TAKEAWAY: Living an art-committed life requires years of devotion and study, but creatives have found ways to juggle that life other professional and personal responsibilities.
Do you consider yourself an artist? Then ask yourself this: Are you living an art-committed life?
In Creativity for Life, famed creativity coach Eric Maisel describes three ways one can embrace creativity in one’s life. We can approach everyday tasks in a creative, resourceful way, engaging in “artful living.” (Everyone should pursue artful living.) We can also embrace creative output around us — enjoying live music, well-scripted films, eclectic bookstores — through “art-filled living.” (The arts thrive in communities populated with such people.)
Or a person could spend a lifetime creating in a particular “domain,” a domain to which she decides to devote herself. She can be creative as a violinist and devote herself to music. She can be creative as a writer and devote herself to writing novels. She can be creative as a research biologist and devote herself to scientific inquiry. Our shorthand for this is self-identifying as an artist, one living an “art-committed life.”
Dr. Maisel devotes his book to those pursuing the “art-committed life.” I have put myself on that path, a path from which I drifted and a path to which I am attempting to return. The creatives I interviewed in my 35-state road trip across the United States this summer were all living art-committed lives, and were a tremendous inspiration to me.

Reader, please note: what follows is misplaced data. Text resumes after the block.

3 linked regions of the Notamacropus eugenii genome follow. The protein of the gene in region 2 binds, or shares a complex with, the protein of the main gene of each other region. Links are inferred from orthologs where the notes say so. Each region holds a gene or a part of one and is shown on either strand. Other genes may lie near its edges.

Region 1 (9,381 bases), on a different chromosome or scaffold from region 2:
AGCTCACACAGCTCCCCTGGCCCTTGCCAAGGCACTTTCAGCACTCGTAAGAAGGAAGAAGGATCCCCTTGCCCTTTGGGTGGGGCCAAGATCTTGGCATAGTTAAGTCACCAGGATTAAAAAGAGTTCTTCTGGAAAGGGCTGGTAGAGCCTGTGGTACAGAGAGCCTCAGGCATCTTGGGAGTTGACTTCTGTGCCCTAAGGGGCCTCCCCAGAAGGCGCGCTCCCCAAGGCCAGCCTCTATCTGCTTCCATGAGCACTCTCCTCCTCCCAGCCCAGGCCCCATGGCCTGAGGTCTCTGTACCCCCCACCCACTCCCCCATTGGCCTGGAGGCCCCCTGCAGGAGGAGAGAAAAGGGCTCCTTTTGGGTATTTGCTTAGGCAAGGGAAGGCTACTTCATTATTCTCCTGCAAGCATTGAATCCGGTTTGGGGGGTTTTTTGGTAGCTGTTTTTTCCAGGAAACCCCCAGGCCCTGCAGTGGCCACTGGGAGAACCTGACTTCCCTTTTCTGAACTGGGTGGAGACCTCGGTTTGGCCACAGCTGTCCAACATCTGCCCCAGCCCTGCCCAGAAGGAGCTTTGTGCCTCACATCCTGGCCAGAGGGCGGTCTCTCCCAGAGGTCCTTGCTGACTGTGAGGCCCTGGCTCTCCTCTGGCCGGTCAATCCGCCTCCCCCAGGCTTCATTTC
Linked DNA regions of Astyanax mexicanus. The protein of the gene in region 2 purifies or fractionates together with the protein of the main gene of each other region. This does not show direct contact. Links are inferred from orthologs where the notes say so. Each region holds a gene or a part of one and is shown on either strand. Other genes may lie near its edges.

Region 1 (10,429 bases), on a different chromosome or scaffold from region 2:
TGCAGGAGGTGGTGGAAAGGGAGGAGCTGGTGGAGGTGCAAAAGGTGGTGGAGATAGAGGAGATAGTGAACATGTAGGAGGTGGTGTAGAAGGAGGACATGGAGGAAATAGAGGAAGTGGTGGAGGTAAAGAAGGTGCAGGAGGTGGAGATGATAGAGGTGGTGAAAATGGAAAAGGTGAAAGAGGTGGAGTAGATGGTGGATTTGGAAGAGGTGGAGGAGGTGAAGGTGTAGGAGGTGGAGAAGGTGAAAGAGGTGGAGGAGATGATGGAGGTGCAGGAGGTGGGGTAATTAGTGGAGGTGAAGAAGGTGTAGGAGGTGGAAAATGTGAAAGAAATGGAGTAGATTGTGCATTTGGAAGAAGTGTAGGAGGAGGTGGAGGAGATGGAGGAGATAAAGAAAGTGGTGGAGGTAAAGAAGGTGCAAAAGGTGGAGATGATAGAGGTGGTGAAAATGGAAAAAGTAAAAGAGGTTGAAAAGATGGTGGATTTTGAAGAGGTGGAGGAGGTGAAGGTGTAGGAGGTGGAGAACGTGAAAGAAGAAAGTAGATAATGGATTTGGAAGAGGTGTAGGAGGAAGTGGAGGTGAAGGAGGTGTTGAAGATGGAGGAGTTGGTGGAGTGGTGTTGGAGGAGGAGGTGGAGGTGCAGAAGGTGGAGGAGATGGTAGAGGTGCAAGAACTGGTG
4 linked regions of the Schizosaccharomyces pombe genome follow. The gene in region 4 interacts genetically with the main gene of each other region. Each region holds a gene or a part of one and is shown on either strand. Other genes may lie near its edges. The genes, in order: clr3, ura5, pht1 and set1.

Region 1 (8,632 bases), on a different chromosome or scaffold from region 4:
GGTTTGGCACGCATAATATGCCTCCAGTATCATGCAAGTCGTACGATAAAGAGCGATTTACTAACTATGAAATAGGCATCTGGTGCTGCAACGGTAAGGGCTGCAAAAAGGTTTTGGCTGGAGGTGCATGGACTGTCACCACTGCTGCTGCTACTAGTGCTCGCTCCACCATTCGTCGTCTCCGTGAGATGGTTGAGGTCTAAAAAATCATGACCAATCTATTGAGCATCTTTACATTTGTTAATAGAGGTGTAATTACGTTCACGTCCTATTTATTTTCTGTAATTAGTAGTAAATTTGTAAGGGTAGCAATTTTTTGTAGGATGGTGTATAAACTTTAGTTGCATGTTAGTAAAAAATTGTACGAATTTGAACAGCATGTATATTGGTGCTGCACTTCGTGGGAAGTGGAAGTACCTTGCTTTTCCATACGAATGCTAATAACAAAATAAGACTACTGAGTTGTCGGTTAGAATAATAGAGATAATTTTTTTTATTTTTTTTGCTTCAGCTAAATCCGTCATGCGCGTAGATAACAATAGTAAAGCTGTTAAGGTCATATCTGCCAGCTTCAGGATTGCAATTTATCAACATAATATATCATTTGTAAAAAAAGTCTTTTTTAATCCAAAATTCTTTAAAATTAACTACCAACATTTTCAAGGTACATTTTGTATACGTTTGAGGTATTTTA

Not all of them, mind you, were like Sabra Field, the printmaker who for four decades has worked full-time at her art. A fair number of them had other jobs to support themselves. A jewelry maker and painter in Sioux Falls, South Dakota worked part time at a gallery, which displayed some of her work. A classical composer in Rockford, Illinois, wasn’t even able to work in a related field; he spends his days selling construction tools and composed in a self-built basement studio at night.
Many of these creatives I met also had family and community obligations. So many things to tempt them away from the hard work and sacrifice needed for an art-committed life. But they found ways to stay on the path while juggling these other responsibilities.
It’s not easy to live an art-committed life.
Dr. Maisel describes the unique world of the artist. It’s not a pretty picture. There are the years of effort she puts into developing her art. The personal and professional risks she takes. The repeated failures she is bound to experience. The bouts of mania and depression she may endure.
But anyone who has lived this life knows the reward. The reward of being creative. Of producing a creative work unique to you. Of sharing a part of yourself with the world.
Kudos to every creative embracing an art-committed life.